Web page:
Pulitzer Prize Winning Poet and Poet Laureate of the United States William Carlos Williams (1883-1963), knew Allen Ginsberg (most likely through his father, who was also a poet) when he was a child in New Jersey. Ginsberg looked up to Williams, and when he moved to San Francisco as an adult, Williams served as a mentor to him and helped him connect with literary circles there. Williams wrote the introduction to HOWL AND OTHER POEMS:
“When he was younger, and I was younger, I used to know Allen Ginsberg, a young poet living in Paterson, New Jersey, where he, son of a well-known poet, had been born and grew up. He was physically slight of build and mentally much disturbed by the life which he had encountered about him during those first years after the first world war as it was exhibited to him in and about New York City. He was always on the point of “going away,” where it didn’t seem to matter; he disturbed me, I never thought he’d live to grow up and write a book of poems. His ability to survive, travel, and go on writing astonishes me. That he has gone on developing and perfecting his art is no less amazing to me.
Now he turns up fifteen or twenty years later with an arresting poem. Literally he has, from all the evidence, been through hell. On the way he met a man named Carl Solomon with whom he shared among the teeth and excrement of this life something that cannot be described but in the words he has used to describe it. It is a howl of defeat. Not defeat at all for he has gone through defeat as if it were an ordinary experience, a trivial experience. Everyone in this life is defeated but a man, if he be a man, is not defeated.
It is the poet, Allen Ginsberg, who has gone, in his own body, through the horrifying experiences described from life in these pages. The wonder of the thing is not that he has survived but that he, from the very depths, has found a fellow whom he can love, a love he celebrates without looking aside in these poems. Say what you will, he proves to us, in spite of the most debasing experiences that life can offer a man, the spirit of love survives to ennoble our lives if we have the wit and the courage and the faith–and the art! to persist.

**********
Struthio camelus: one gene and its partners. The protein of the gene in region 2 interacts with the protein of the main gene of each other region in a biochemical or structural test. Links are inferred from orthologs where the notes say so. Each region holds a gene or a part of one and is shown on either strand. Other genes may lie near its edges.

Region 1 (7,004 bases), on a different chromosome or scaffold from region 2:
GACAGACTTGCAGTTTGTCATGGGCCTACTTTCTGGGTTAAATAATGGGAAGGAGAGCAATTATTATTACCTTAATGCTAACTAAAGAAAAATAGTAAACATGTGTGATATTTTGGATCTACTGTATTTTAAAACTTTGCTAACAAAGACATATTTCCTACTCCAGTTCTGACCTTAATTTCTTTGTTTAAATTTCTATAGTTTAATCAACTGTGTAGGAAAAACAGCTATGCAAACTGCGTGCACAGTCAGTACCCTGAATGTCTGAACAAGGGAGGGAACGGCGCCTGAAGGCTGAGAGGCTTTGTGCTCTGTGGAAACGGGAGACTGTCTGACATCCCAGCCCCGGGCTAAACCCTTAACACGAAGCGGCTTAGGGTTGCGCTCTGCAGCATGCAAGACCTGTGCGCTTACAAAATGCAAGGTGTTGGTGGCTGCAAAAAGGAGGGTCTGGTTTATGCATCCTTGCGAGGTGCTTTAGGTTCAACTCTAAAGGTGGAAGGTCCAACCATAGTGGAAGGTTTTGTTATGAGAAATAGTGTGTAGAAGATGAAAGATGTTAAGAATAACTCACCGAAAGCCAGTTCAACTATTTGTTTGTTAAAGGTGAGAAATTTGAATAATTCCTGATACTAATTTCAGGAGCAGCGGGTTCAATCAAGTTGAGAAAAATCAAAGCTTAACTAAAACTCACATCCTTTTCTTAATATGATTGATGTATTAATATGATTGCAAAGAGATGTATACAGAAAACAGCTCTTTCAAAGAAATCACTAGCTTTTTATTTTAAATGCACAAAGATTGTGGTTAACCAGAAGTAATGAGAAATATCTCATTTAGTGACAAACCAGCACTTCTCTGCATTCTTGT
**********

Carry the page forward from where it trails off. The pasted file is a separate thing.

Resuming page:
It is the belief in the art of poetry that has gone hand in hand with this man into his Golgotha, from that charnel house, similar in every way, to that of the Jews in the past war. But this is in our country, our own fondest purlieus. We are blind and live our blind lives out in blindness. Poets are damned but they are not blind, they see with the eyes of the angels. This poet sees through and all around the horrors he partakes of in the very intimate details of his poem. He avoids nothing but experiences it to the hilt. He contains it. Claims it as his own–and, we believe, laughs at it and has the time and effrontery to love a fellow of his choice and record that love in a well-made poem.
Hold back the edges of your gowns, Ladies, we are going through hell.”
Here is a recording of Williams reading one of his most popular poems “This is Just to Say.”